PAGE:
“All of the top teams were competing so we had a chance to stamp our authority at the Games venue,” Asher admitted. After posting two second places on the first day, there was no stopping us. We put a string of top three finishes together to go into the top 10, double points, no discard Medal Race tied in first with the Australian crew. We had a 14 point gap back to third, so the scene was set for a full on battle for gold.

In the Medal Race, the light winds and flat water led to very tight racing. And with each boat pushing the line to get the best start, the Australian's were disqualified for being over the line.

“This was a huge relief, but it still wasn't over,” Asher admitted. We had to finish no more than six places behind the boat in third place overall to guarantee gold - and we managed to do this to finish the year off on a high by winning the Gold!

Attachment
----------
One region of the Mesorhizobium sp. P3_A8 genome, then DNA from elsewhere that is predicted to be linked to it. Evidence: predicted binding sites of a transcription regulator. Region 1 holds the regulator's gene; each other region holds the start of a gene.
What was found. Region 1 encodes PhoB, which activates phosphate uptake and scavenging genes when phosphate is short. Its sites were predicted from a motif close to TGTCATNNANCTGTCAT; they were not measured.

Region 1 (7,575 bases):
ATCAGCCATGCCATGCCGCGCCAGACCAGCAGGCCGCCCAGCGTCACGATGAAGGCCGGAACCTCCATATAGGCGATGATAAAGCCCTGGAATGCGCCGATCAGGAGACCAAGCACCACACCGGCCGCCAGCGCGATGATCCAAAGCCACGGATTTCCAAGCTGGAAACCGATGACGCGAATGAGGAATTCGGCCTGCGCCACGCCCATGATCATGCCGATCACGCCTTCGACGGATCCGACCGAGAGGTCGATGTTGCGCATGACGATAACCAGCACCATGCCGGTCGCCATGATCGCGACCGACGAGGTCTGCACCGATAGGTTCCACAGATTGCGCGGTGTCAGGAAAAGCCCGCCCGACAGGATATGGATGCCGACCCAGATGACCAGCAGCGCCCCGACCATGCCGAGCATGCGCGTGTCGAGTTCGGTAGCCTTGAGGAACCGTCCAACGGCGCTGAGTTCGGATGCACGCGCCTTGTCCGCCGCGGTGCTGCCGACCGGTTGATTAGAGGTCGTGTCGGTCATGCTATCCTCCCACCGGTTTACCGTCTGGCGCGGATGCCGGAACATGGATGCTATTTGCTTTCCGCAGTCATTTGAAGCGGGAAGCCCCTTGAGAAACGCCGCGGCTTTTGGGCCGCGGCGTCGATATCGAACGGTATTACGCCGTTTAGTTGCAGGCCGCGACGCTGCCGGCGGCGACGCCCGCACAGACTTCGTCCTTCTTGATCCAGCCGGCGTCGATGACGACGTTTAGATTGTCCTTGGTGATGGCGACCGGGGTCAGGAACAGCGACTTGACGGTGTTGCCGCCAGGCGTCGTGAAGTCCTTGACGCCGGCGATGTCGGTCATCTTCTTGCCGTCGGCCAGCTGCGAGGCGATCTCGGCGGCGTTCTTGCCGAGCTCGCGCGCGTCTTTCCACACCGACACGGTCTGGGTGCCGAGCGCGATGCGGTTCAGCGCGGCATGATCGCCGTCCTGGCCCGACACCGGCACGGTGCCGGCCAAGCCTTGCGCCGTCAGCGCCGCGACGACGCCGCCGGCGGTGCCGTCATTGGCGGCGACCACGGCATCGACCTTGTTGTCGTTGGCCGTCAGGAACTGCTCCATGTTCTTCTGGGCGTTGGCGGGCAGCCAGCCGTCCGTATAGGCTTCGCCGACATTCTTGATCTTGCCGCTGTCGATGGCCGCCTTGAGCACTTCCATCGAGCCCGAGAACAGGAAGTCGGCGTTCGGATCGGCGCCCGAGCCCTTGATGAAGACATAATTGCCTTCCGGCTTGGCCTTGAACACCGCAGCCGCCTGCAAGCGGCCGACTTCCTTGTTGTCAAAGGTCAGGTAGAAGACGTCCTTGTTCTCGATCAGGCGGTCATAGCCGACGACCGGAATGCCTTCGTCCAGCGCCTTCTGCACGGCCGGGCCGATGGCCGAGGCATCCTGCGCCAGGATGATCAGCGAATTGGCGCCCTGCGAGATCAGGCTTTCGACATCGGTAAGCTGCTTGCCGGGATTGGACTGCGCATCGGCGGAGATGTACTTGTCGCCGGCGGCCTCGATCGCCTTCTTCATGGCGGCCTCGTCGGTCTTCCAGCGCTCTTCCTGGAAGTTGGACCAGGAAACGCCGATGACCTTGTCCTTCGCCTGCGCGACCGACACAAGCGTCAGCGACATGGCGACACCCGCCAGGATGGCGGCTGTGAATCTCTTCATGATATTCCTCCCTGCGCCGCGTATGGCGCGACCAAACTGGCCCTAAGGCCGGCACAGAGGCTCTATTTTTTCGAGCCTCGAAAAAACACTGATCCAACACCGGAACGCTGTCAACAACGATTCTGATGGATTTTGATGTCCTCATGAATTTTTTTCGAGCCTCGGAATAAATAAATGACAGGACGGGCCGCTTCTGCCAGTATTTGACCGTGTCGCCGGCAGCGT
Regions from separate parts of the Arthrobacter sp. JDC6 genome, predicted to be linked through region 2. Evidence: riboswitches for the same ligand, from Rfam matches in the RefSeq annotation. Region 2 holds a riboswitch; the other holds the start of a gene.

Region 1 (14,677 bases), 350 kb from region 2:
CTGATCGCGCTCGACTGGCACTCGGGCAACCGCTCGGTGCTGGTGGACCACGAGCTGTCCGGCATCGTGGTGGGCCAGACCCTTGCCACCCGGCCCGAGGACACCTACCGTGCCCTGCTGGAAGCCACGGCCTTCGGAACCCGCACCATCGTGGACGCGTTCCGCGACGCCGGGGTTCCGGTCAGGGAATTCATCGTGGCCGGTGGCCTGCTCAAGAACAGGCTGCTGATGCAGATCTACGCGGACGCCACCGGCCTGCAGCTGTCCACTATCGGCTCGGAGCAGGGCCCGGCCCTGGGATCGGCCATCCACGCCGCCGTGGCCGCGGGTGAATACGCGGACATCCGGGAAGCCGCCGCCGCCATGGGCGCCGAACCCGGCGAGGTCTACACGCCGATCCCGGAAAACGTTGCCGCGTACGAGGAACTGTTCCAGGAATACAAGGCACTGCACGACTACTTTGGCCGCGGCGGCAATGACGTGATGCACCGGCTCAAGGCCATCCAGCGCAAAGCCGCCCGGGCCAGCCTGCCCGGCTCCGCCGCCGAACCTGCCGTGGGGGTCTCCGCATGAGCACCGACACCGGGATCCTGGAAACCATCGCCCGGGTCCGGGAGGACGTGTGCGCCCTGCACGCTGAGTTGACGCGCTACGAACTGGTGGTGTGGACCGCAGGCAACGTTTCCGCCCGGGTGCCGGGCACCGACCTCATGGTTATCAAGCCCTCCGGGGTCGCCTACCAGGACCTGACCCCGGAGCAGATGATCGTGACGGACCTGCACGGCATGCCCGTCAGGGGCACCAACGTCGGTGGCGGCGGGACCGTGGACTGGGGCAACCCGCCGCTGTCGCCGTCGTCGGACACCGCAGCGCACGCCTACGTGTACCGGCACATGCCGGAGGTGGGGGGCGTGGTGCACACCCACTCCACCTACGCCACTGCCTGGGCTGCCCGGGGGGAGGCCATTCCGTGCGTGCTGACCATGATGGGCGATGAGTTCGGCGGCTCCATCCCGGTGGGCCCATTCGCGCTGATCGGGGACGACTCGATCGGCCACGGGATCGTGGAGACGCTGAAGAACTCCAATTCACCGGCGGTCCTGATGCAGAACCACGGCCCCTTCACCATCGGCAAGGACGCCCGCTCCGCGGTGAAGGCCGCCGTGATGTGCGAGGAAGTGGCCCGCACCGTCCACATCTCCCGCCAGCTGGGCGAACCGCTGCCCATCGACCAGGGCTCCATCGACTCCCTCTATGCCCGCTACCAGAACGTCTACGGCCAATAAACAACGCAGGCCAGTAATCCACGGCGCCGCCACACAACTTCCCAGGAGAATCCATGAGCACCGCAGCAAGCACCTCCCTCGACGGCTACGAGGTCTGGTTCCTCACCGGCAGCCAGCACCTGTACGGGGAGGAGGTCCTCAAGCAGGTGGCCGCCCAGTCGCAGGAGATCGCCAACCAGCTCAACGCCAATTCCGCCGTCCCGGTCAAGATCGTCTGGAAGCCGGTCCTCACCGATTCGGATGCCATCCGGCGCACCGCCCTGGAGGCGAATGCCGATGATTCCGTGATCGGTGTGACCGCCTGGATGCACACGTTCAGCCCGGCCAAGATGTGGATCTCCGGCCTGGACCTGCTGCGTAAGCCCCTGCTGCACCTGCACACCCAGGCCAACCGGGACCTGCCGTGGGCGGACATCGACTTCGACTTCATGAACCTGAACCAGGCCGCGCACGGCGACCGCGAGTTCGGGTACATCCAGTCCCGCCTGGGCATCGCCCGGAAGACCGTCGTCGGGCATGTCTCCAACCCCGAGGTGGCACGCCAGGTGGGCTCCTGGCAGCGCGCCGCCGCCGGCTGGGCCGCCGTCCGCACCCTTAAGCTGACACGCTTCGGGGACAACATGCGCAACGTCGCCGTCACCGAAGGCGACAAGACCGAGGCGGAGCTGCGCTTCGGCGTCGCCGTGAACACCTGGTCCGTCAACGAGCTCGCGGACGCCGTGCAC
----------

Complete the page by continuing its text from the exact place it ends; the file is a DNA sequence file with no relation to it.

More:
“Although we didn't manage to achieve our major goal of winning the World Championships in 2009, we are very pleased with what we have achieved having completely changed the design of sails we use, finishing third in the ISAF Sailing World Cup Series having missed three rounds, winning all the racing and regattas we did at Weymouth and now we're working with a different coach, and are very happy with how it is going.”

With the pair's sights still firmly set on the London Olympics at 2012, they are also looking forward to a golden year ahead with the aim of “regaining our world title” key to their hopes.